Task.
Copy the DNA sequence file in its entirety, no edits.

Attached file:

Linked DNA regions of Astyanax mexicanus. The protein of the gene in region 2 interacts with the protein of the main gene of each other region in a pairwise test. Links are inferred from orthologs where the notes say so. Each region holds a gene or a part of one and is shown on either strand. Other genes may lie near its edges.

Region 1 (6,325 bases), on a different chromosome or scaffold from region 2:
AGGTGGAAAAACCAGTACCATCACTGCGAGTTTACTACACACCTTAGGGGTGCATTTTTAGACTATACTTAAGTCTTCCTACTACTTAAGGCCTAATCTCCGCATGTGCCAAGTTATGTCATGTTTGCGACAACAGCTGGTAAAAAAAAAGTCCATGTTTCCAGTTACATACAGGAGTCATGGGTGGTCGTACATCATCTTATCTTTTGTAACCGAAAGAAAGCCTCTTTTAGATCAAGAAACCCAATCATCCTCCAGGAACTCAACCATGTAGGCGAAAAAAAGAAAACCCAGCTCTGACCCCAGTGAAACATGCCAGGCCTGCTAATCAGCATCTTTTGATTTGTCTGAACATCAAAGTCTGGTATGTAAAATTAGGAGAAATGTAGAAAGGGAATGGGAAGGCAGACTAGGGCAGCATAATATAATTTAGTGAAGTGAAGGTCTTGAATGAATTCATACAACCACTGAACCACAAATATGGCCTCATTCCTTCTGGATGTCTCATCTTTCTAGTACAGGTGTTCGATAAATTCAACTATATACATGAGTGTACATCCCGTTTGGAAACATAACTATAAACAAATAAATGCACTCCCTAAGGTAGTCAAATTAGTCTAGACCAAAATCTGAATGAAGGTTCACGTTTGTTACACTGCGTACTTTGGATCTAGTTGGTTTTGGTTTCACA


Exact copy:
Linked DNA regions of Astyanax mexicanus. The protein of the gene in region 2 interacts with the protein of the main gene of each other region in a pairwise test. Links are inferred from orthologs where the notes say so. Each region holds a gene or a part of one and is shown on either strand. Other genes may lie near its edges.

Region 1 (6,325 bases), on a different chromosome or scaffold from region 2:
AGGTGGAAAAACCAGTACCATCACTGCGAGTTTACTACACACCTTAGGGGTGCATTTTTAGACTATACTTAAGTCTTCCTACTACTTAAGGCCTAATCTCCGCATGTGCCAAGTTATGTCATGTTTGCGACAACAGCTGGTAAAAAAAAAGTCCATGTTTCCAGTTACATACAGGAGTCATGGGTGGTCGTACATCATCTTATCTTTTGTAACCGAAAGAAAGCCTCTTTTAGATCAAGAAACCCAATCATCCTCCAGGAACTCAACCATGTAGGCGAAAAAAAGAAAACCCAGCTCTGACCCCAGTGAAACATGCCAGGCCTGCTAATCAGCATCTTTTGATTTGTCTGAACATCAAAGTCTGGTATGTAAAATTAGGAGAAATGTAGAAAGGGAATGGGAAGGCAGACTAGGGCAGCATAATATAATTTAGTGAAGTGAAGGTCTTGAATGAATTCATACAACCACTGAACCACAAATATGGCCTCATTCCTTCTGGATGTCTCATCTTTCTAGTACAGGTGTTCGATAAATTCAACTATATACATGAGTGTACATCCCGTTTGGAAACATAACTATAAACAAATAAATGCACTCCCTAAGGTAGTCAAATTAGTCTAGACCAAAATCTGAATGAAGGTTCACGTTTGTTACACTGCGTACTTTGGATCTAGTTGGTTTTGGTTTCACA